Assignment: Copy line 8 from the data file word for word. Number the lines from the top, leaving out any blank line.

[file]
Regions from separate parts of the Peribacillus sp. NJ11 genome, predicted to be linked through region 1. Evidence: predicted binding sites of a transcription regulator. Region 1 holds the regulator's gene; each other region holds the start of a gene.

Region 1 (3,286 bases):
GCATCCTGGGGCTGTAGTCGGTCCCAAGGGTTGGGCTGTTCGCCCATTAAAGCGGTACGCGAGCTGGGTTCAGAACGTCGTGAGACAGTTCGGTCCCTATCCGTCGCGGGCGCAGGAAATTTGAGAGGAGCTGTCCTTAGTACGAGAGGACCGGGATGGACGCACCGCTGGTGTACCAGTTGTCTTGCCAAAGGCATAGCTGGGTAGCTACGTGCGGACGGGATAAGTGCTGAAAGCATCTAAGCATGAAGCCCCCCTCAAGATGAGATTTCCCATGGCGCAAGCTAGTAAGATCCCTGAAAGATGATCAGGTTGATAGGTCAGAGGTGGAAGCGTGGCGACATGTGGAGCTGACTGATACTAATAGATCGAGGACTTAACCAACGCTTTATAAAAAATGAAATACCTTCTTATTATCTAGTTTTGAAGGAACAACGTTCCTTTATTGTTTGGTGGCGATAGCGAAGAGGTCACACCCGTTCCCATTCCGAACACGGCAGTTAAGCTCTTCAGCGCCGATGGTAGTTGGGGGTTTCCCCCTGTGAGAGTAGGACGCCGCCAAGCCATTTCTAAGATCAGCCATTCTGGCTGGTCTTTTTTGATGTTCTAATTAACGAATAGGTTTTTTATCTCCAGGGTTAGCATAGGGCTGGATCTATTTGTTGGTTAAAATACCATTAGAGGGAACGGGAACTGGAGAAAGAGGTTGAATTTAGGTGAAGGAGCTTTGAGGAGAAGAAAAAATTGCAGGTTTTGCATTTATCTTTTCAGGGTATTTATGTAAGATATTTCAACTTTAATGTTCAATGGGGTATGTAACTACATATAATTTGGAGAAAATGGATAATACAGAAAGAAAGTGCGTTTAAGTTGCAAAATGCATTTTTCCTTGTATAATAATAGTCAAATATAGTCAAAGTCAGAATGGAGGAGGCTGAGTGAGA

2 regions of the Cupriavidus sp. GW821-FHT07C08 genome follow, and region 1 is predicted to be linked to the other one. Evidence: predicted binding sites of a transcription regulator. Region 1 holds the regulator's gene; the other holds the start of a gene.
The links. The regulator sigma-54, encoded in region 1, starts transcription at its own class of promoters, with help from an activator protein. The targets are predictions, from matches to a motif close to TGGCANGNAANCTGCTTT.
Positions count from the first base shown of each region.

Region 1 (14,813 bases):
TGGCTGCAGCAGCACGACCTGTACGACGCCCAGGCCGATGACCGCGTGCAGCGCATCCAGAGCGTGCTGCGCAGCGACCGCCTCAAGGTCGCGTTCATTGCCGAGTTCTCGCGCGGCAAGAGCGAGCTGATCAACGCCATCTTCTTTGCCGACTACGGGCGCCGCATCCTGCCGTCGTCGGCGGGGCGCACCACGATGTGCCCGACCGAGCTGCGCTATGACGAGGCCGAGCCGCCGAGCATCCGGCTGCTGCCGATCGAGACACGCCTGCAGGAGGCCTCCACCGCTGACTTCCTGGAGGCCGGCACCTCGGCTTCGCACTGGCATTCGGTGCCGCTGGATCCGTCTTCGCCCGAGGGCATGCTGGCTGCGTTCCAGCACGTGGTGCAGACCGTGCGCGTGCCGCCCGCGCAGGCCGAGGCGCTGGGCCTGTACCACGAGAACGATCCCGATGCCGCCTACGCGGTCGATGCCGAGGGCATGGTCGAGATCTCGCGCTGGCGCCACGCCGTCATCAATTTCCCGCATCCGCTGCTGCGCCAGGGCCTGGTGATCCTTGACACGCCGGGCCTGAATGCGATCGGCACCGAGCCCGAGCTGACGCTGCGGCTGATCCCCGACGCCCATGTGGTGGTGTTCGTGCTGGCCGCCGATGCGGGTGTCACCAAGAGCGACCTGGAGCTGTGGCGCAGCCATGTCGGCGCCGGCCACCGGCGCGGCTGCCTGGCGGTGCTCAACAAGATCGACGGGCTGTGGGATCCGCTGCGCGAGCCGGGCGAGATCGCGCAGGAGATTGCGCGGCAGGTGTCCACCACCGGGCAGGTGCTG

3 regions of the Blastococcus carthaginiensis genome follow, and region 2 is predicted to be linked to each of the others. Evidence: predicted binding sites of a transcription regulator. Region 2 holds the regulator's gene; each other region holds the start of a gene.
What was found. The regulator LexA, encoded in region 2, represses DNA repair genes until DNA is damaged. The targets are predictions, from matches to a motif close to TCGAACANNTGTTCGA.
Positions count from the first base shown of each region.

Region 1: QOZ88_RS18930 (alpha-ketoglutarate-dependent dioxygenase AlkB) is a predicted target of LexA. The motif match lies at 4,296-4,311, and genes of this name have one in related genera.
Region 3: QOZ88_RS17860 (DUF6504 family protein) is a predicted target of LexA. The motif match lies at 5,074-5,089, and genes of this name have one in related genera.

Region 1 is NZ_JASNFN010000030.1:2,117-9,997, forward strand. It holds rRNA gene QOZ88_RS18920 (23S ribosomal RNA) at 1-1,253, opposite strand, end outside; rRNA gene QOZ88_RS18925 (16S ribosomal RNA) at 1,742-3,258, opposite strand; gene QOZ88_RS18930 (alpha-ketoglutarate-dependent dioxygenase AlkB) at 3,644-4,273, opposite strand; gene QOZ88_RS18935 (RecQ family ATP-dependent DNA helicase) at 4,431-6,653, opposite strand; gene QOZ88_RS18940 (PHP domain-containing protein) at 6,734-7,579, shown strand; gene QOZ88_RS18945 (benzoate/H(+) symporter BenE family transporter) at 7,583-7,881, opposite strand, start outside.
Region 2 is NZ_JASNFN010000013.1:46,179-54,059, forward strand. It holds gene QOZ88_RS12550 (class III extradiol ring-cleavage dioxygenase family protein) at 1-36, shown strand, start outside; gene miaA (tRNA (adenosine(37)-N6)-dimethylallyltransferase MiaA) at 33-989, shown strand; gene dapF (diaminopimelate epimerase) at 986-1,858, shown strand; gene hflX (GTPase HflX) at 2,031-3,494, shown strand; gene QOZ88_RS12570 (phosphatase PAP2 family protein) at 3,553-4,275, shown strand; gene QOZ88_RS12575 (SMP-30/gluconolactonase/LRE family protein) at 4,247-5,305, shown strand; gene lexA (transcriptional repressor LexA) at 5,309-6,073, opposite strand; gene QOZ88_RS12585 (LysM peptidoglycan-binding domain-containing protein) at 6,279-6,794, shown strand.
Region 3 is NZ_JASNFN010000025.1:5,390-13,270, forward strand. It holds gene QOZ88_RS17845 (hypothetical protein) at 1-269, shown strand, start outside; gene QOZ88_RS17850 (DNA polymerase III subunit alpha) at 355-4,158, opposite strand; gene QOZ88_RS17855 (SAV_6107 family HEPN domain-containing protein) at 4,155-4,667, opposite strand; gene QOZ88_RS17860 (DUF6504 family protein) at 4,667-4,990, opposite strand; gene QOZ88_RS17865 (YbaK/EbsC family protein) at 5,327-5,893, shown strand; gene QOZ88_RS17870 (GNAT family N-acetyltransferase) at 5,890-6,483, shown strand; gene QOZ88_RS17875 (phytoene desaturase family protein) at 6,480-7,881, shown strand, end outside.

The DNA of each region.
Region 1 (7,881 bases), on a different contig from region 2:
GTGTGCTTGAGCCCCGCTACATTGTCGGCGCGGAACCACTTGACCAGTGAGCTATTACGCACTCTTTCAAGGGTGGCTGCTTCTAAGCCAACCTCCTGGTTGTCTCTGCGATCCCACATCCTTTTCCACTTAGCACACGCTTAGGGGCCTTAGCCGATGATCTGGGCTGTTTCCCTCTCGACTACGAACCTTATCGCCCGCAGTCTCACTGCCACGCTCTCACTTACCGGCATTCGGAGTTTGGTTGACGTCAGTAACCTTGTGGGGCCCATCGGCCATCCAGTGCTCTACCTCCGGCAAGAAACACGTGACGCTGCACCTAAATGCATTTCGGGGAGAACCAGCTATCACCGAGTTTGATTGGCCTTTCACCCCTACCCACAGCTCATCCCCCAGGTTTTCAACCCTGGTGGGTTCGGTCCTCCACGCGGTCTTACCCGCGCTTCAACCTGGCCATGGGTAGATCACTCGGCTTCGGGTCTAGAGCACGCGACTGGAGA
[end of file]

TGGCTGCAGCAGCACGACCTGTACGACGCCCAGGCCGATGACCGCGTGCAGCGCATCCAGAGCGTGCTGCGCAGCGACCGCCTCAAGGTCGCGTTCATTGCCGAGTTCTCGCGCGGCAAGAGCGAGCTGATCAACGCCATCTTCTTTGCCGACTACGGGCGCCGCATCCTGCCGTCGTCGGCGGGGCGCACCACGATGTGCCCGACCGAGCTGCGCTATGACGAGGCCGAGCCGCCGAGCATCCGGCTGCTGCCGATCGAGACACGCCTGCAGGAGGCCTCCACCGCTGACTTCCTGGAGGCCGGCACCTCGGCTTCGCACTGGCATTCGGTGCCGCTGGATCCGTCTTCGCCCGAGGGCATGCTGGCTGCGTTCCAGCACGTGGTGCAGACCGTGCGCGTGCCGCCCGCGCAGGCCGAGGCGCTGGGCCTGTACCACGAGAACGATCCCGATGCCGCCTACGCGGTCGATGCCGAGGGCATGGTCGAGATCTCGCGCTGGCGCCACGCCGTCATCAATTTCCCGCATCCGCTGCTGCGCCAGGGCCTGGTGATCCTTGACACGCCGGGCCTGAATGCGATCGGCACCGAGCCCGAGCTGACGCTGCGGCTGATCCCCGACGCCCATGTGGTGGTGTTCGTGCTGGCCGCCGATGCGGGTGTCACCAAGAGCGACCTGGAGCTGTGGCGCAGCCATGTCGGCGCCGGCCACCGGCGCGGCTGCCTGGCGGTGCTCAACAAGATCGACGGGCTGTGGGATCCGCTGCGCGAGCCGGGCGAGATCGCGCAGGAGATTGCGCGGCAGGTGTCCACCACCGGGCAGGTGCTG